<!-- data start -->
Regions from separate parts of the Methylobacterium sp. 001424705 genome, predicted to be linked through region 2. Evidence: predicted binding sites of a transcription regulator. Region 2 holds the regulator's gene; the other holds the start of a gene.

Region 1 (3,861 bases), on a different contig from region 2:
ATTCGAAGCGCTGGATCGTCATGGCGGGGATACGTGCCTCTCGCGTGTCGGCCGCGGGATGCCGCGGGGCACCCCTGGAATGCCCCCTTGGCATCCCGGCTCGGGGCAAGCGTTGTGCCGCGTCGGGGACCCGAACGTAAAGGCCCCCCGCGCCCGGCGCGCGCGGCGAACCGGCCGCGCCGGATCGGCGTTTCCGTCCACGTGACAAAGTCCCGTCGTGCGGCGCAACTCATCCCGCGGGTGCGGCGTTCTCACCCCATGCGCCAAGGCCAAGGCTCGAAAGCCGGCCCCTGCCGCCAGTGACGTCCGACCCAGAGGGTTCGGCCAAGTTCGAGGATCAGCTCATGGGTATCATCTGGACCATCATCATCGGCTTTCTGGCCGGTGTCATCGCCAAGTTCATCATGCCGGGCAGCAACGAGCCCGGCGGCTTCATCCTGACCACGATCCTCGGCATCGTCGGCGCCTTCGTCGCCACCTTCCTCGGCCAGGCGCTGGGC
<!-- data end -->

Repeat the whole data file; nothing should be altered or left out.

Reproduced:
Regions from separate parts of the Methylobacterium sp. 001424705 genome, predicted to be linked through region 2. Evidence: predicted binding sites of a transcription regulator. Region 2 holds the regulator's gene; the other holds the start of a gene.

Region 1 (3,861 bases), on a different contig from region 2:
ATTCGAAGCGCTGGATCGTCATGGCGGGGATACGTGCCTCTCGCGTGTCGGCCGCGGGATGCCGCGGGGCACCCCTGGAATGCCCCCTTGGCATCCCGGCTCGGGGCAAGCGTTGTGCCGCGTCGGGGACCCGAACGTAAAGGCCCCCCGCGCCCGGCGCGCGCGGCGAACCGGCCGCGCCGGATCGGCGTTTCCGTCCACGTGACAAAGTCCCGTCGTGCGGCGCAACTCATCCCGCGGGTGCGGCGTTCTCACCCCATGCGCCAAGGCCAAGGCTCGAAAGCCGGCCCCTGCCGCCAGTGACGTCCGACCCAGAGGGTTCGGCCAAGTTCGAGGATCAGCTCATGGGTATCATCTGGACCATCATCATCGGCTTTCTGGCCGGTGTCATCGCCAAGTTCATCATGCCGGGCAGCAACGAGCCCGGCGGCTTCATCCTGACCACGATCCTCGGCATCGTCGGCGCCTTCGTCGCCACCTTCCTCGGCCAGGCGCTGGGC